The idea of an open class can be nerve-wracking for even the best and most experienced teachers. I have survived two open classes now. My first open class was in Thailand, and it was basically just a regular class that I prepared very well for. The parents sat in the back and observed me, and I ran the class as I usually would (with some extra pep in my step.)
My Korean open class was much different. I’m not sure how most hagwons conduct their open classes, but my school had the teachers run our open-classes like scripted plays. The kids began practicing 5 weeks prior to the date, and they had a scheduled practice time every day. I had to write a script with a theme (mine was outer-space) and the kids drilled it over and over again. I had to do some things to make it appear less scripted to the parents, but over-all it was very rehearsed.
Even if the school you work for does not require such preparation, I think these tips will get you through any open-class, and I hope you find them helpful!
Tips and Tricks For Your Open Class
Decorate your classroom. This step is very important because your classroom is one of the first impressions the parents will have. They may not have seen the classroom since their child enrolled at the school, and it’s important that it’s neat and presentable. I’m very lucky, as I have a big classroom with lots of space to decorate. My co-teacher and I hung the students artwork, put up class photos, and decorated the walls with sight-words and flashcards.
Dress nicely. A sloppily dressed Korean is very hard to find in Seoul. From what I have found, Koreans put a lot of emphasis on appearance, and they will be judging you based on yours (whether you like it or not). I wore a skirt, a sweater, some tights, and nice jewelry. I also woke up a little earlier so I could do my hair and makeup. For guys, I think nice slacks and a button-down would be appropriate.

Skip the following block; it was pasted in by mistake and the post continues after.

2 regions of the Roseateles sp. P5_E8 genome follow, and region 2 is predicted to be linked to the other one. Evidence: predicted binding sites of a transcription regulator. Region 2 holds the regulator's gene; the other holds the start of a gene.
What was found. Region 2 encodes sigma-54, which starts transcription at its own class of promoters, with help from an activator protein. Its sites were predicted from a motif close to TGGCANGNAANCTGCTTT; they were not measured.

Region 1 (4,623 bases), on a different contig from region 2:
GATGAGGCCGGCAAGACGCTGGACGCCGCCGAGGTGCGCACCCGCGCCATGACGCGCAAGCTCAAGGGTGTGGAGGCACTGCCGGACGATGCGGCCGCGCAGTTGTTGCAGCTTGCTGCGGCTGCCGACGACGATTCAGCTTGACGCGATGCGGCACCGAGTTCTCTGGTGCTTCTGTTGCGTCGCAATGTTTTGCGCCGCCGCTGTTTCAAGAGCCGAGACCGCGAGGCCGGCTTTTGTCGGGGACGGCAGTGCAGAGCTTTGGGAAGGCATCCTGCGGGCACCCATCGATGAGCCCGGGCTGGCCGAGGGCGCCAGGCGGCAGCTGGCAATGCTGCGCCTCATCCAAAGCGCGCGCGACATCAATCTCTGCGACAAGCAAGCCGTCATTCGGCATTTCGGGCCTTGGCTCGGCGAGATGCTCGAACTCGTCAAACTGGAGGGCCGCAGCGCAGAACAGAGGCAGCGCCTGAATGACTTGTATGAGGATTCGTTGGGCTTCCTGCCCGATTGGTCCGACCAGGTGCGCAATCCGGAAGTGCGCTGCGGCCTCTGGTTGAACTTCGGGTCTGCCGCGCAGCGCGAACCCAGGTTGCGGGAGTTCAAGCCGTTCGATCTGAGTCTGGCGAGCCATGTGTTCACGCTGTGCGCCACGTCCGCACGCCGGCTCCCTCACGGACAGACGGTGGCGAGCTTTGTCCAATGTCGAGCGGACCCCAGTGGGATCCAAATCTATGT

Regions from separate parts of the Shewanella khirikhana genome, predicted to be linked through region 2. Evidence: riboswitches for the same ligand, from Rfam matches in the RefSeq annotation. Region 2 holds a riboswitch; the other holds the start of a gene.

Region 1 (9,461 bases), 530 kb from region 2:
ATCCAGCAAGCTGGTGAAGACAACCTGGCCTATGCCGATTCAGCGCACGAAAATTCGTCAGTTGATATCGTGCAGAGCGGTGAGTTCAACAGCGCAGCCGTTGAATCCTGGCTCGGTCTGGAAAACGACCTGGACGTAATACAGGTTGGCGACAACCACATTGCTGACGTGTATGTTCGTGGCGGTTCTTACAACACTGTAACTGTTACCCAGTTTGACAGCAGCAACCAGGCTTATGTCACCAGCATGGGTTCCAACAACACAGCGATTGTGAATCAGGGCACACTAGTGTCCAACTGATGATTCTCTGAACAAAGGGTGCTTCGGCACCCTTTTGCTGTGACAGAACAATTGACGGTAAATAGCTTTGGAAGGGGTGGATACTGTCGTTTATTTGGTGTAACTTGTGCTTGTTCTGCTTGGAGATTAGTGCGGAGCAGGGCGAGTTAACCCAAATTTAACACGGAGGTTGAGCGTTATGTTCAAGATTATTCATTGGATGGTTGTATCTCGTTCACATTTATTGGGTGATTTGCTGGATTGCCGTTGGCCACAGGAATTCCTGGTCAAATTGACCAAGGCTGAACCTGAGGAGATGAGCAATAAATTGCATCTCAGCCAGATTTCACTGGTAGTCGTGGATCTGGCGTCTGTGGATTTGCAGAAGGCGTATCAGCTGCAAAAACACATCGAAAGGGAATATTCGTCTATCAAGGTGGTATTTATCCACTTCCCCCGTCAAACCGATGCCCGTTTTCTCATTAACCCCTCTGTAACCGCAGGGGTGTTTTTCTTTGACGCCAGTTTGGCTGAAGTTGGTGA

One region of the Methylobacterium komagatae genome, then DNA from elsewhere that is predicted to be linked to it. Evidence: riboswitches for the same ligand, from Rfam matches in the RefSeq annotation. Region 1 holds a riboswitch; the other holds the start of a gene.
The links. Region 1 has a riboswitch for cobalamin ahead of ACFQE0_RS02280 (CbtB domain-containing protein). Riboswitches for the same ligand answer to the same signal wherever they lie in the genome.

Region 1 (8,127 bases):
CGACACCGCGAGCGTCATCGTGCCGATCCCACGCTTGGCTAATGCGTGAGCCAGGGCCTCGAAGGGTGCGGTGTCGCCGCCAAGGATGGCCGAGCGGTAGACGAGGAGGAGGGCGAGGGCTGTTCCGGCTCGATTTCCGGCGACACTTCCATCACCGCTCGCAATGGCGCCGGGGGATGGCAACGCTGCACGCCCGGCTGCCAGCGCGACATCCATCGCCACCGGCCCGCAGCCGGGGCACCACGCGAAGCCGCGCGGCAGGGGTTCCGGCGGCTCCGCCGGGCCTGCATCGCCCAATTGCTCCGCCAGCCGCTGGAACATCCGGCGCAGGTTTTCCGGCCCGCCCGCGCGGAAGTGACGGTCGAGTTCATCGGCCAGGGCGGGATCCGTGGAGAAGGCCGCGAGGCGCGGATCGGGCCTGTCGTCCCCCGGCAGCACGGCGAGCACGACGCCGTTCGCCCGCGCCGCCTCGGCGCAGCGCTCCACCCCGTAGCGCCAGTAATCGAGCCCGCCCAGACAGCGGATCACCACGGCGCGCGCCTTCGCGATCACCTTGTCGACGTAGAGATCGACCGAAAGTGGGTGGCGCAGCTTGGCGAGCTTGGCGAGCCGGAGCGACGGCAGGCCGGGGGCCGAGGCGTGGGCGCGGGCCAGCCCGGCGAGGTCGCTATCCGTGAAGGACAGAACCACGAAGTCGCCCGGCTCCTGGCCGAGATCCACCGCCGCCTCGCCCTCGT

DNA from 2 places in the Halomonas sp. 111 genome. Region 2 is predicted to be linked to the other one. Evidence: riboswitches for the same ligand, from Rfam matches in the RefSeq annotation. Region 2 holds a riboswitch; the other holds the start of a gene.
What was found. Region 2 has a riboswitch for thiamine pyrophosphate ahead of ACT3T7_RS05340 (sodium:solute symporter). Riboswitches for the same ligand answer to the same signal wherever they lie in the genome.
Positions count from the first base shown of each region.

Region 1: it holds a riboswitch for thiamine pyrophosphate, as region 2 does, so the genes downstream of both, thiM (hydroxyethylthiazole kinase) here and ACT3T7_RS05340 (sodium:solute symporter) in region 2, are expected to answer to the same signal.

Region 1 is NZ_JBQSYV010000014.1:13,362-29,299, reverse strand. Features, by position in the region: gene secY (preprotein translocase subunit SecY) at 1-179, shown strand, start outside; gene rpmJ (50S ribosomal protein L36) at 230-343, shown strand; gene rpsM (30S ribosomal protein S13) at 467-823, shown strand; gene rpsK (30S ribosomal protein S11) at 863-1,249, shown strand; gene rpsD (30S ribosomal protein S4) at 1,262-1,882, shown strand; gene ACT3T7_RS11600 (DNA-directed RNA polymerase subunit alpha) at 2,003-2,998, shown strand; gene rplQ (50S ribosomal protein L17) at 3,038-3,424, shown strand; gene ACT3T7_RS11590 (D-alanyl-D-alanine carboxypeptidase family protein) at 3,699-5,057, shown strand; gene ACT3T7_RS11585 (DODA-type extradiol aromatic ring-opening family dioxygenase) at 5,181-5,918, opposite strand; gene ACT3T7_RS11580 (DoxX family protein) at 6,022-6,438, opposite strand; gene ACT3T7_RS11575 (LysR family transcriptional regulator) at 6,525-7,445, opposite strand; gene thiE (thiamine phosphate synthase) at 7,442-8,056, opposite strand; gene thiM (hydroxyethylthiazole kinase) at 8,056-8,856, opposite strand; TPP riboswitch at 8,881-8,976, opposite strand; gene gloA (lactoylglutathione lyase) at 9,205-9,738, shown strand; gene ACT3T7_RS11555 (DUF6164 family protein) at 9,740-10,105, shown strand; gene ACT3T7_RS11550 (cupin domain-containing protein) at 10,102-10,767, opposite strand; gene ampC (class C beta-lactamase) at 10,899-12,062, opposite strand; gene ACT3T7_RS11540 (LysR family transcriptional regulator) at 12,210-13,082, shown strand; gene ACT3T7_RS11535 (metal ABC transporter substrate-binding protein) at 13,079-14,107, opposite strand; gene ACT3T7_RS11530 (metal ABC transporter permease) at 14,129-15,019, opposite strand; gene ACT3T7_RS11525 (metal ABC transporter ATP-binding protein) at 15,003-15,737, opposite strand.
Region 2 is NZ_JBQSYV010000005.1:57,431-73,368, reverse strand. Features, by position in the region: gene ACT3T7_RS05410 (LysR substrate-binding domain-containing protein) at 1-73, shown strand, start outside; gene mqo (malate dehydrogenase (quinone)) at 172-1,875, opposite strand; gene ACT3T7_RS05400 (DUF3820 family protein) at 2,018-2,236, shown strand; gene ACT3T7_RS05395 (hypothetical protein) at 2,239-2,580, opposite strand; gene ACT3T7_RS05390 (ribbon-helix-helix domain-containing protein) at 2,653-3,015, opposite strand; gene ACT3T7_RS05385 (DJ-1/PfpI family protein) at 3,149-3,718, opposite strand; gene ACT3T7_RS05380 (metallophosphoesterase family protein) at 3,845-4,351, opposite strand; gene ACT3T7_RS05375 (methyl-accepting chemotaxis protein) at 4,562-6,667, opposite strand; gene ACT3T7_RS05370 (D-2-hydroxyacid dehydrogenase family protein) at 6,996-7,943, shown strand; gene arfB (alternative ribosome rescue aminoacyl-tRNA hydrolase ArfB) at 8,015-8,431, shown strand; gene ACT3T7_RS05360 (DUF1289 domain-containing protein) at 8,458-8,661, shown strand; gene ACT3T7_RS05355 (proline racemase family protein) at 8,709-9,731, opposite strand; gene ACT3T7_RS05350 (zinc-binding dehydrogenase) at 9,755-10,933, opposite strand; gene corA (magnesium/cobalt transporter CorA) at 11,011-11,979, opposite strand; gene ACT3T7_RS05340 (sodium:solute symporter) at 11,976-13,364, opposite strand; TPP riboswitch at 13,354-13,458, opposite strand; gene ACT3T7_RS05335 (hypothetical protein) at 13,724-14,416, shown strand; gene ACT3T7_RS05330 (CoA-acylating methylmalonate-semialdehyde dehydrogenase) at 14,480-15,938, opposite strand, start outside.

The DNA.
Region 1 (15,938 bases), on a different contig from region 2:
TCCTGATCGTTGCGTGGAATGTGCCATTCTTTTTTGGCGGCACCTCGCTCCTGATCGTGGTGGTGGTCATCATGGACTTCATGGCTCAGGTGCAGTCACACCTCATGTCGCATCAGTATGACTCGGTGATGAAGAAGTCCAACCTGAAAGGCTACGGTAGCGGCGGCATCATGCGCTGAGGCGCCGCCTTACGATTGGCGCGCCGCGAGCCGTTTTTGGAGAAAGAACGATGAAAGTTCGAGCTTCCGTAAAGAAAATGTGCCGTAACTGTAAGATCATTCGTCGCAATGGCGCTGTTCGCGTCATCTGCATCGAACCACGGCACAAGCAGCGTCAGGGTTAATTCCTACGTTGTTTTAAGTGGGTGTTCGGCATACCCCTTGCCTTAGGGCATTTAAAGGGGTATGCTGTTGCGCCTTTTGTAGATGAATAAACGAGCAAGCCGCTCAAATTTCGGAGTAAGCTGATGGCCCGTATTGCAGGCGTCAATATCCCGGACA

Prepare materials. You want your lesson to seem fun and engaging, and it’s better for the kids and the parents to get to see a lot of activities. I prepared several space-themed boards, had the kids make individual planets that they presented to the class, and read a book to the children. I made it interesting for the parents by assigning each kid an individual planet that they made out of I-Clay. They also sung a song about space and danced with their planets. It was very cute.
Have fun and be yourself. This sounds like it might be difficult, as you will probably be extremely nervous to be teaching in front of your students’ parents (as I was). However, you just have to remember that the parents are simply there to see that their children are in good hands and are learning in your classroom. They want to see your rapport with their child more than anything else, and it’s important that you have fun with the kids and show how you would interact with them on a normal day. If you are teaching kindy or lower-levels, it’s a good idea to include songs or dancing into your lesson plan on that day.
Overall, try not to be nervous and take a deep breath! It will all be okay 🙂
Have you ever experienced an open class while teaching in abroad, in Korea or another country? Any tips?